4,000 Former Research Beagles Moving from Virginia Facility to Shelters to Find Forever Homes

The Humane Society of the United States has 60 days to move the beagles out of the breeding facility and into U.S. shelters

beagles for adoption
Photo: Homeward Trails Animal Rescue

Four thousand beagles that spent most of their lives at a Virginia breeding facility will soon be looking for loving homes.

According to USA Today, thousands of dogs living at a breeding facility accused of animal welfare violations, will be transported to shelters across the U.S. to prepare for adoption. The plan to move the beagles from the Cumberland, Virginia facility was put in place after the federal government filed a civil enforcement case in May against Envigo RMS — the company that owns and operates the facility for medical research. After the case was filed, U.S. District Court Judge Norman Moon issued a restraining order imposing restrictions on the facility, the outlet reported.

Since 2021, investigations into the Envigo breeding center have turned up reports of underfed, ill, and injured dogs, and dogs that were euthanized instead of given medical care, per The New York Times.

Additionally, 300 puppy deaths at the facility were attributed to "unknown causes" between January and July 2021, according to an inspection report from the U.S. Department of Agriculture, USA Today reported.

Inotiv, Inc., Envigo's parent company, released a statement in June announcing it would close the Cumberland facility.

On Friday, Envigo and the government filed a plan, approved by a judge, to have the soon-to-be-shuttered facility's beagles safely removed by the Humane Society of the United States and transported to shelters nationwide, per the Associated Press. The nonprofit has 60 days to pull all the beagles out of the facility, The Times reported.

Homeward Trails Animal Rescue

According to court documents obtained by USA TODAY, Envigo will provide a fee for each dog to help shelters prepare the pets for adoption. If all goes according to plan, the dogs should start arriving in their new homes in August, after they are spayed or neutered, vaccinated, and treated for any health conditions.

"Envigo has worked cooperatively with the Department of Justice to facilitate the orderly transfer of canines from our Cumberland, Virginia, facility to various adoption and sheltering agencies through a third-party organization. We anticipate that this orderly process will be completed within approximately 60 days. Our mission at Envigo is to help our customers realize the full potential of their scientific and medical research, which ultimately contributes to significant improvements in the lives of people and animals. The welfare of animals is, and has always been, our number one priority," an Inotiv company representative shared in the a statement obtained by PEOPLE.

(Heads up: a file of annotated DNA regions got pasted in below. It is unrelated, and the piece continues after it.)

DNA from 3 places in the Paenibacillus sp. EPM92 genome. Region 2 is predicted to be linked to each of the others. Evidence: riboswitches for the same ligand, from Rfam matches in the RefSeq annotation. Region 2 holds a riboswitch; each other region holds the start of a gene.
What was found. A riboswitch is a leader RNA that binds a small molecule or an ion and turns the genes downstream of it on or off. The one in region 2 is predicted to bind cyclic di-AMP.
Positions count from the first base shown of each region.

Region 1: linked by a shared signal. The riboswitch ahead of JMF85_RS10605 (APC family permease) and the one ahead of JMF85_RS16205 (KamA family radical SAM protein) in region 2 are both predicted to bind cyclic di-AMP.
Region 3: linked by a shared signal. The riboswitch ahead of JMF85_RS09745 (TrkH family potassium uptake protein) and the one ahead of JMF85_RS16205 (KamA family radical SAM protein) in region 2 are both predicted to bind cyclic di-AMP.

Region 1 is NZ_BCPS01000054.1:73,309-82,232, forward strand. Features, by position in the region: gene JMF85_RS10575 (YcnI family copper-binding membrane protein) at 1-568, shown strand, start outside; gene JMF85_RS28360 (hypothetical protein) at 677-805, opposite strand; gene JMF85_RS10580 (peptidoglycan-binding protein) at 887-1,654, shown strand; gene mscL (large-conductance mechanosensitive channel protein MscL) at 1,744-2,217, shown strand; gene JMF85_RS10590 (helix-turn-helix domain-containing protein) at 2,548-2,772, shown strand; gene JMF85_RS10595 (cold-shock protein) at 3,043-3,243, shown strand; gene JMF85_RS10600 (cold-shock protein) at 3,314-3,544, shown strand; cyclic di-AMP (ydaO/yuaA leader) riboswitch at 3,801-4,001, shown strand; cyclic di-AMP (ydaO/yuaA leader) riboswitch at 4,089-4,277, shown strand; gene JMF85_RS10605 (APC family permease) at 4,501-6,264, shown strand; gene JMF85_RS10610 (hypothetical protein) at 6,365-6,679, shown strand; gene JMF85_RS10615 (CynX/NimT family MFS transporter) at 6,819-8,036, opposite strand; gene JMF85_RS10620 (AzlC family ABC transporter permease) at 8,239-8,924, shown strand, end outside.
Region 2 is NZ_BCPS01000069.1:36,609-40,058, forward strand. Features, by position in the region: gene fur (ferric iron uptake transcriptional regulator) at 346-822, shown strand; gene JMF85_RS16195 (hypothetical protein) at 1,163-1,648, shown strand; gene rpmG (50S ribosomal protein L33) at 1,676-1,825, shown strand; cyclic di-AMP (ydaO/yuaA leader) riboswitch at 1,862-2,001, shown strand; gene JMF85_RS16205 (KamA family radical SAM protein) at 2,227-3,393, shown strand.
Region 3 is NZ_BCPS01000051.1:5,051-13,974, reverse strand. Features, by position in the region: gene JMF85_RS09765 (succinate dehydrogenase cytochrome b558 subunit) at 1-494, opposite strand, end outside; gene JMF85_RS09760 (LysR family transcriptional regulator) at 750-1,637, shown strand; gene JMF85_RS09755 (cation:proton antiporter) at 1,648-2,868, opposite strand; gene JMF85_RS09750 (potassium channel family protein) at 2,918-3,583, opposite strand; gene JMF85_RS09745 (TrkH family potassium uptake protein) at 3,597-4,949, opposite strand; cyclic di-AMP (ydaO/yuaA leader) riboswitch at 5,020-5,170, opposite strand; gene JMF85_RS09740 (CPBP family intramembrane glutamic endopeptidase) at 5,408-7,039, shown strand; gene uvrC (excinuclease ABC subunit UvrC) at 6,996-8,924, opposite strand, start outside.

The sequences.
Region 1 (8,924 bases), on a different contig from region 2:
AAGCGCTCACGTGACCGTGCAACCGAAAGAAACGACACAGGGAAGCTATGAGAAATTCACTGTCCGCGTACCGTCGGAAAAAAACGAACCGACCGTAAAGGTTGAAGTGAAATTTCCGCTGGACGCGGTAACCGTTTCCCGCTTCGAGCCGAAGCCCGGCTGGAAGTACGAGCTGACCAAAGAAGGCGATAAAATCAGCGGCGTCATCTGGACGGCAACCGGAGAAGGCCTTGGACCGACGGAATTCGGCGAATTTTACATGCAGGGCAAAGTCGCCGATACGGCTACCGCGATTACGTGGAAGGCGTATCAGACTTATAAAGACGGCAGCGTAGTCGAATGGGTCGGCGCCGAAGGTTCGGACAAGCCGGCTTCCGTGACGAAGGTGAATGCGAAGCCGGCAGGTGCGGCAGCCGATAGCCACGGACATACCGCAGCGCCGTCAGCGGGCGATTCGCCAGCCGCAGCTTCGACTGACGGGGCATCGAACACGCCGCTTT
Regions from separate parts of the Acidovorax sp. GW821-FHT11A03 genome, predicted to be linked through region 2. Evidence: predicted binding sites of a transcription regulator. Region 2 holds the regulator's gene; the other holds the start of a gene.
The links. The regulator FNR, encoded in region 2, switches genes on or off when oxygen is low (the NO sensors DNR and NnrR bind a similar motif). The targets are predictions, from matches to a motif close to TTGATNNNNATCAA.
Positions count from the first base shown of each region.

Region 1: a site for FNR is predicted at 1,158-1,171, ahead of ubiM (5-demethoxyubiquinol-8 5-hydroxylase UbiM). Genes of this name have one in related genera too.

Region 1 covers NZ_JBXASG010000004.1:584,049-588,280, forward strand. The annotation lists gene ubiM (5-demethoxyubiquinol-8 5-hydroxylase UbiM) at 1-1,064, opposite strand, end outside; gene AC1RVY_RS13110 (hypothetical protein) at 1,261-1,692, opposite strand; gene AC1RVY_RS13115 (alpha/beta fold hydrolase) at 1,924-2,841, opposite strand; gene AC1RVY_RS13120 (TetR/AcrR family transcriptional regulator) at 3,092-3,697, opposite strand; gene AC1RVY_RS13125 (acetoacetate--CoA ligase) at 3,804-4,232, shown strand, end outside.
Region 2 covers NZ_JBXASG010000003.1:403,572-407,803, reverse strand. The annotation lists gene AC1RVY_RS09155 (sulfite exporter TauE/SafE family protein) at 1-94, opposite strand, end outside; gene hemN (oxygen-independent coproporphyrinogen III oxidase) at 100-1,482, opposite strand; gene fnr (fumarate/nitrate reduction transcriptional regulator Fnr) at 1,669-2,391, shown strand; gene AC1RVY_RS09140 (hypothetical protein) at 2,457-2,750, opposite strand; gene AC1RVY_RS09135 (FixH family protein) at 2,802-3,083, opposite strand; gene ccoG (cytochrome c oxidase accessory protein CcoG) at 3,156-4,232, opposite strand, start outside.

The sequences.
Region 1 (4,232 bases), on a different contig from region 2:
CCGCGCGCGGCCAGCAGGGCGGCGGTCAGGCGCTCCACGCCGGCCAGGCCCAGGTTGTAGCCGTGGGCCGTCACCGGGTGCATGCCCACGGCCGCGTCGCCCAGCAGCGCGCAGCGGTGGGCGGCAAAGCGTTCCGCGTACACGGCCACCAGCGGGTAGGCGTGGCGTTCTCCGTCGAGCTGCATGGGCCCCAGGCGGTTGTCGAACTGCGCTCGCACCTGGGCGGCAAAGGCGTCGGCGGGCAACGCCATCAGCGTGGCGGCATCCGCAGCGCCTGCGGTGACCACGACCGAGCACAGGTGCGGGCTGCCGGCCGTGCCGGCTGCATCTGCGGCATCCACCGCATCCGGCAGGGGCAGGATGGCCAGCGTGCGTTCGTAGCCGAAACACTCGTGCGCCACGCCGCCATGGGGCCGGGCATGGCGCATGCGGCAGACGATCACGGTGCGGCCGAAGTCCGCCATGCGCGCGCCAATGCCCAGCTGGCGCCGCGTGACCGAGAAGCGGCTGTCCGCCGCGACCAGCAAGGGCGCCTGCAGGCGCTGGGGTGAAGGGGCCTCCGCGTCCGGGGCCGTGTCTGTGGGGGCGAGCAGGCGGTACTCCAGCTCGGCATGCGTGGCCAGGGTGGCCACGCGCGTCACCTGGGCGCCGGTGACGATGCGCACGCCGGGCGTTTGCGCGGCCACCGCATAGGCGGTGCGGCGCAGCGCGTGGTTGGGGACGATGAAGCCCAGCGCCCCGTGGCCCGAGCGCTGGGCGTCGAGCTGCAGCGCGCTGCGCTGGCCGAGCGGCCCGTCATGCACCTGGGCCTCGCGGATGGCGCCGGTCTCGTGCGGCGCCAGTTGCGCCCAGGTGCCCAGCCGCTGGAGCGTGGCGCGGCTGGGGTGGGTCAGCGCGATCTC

In March, Homeward Trails Animal Rescue in Fairfax, Virginia, took in over 400 beagles from the breeding facility in Cumberland after working out a plan with Envigo.

By agreeing to take on responsibility for these surplus Envigo canines, Homeward Trails Animal Rescue ensured that the over 400 beagles wouldn't face euthanasia.

"While certainly a monumental task, this is not something I had to think about for more than a second before agreeing. It is truly an honor to be able to give these dogs the lives they deserve," the rescue's executive director, Sue Bell, said in a statement.

Homeward Trails Animal Rescue told PEOPLE in March that it had already moved over 300 beagles from the facility to partner shelters and rescues across "Virginia and beyond," with room to care for the dogs until they are adopted.

beagles for adoption
Homeward Trails Animal Rescue

"I would love nothing more than to have 400 Beagles at our shelter, that is obviously not possible. We have been lucky to have the amazing support of groups like the Kindness Ranch Animal Sanctuary in Wyoming, Priceless Pet Rescue in California, the Richmond SPCA, and other Virginia groups stepping up to take these dogs in," Bell added at the time.

Envigo is grateful to Bell and Homeward Trails Animal Rescue for giving bright futures to their surplus dogs.

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"Homeward Trails Animal Rescue, and its founder Sue Bell, help find permanent homes across the country through a strong network and a true passion for animals. Her organization's professionalism and principles go hand-in-hand with ours, and we are always confident that every animal they place will be in a loving and happy home," a spokesperson for Envigo shared in a statement obtained by PEOPLE.

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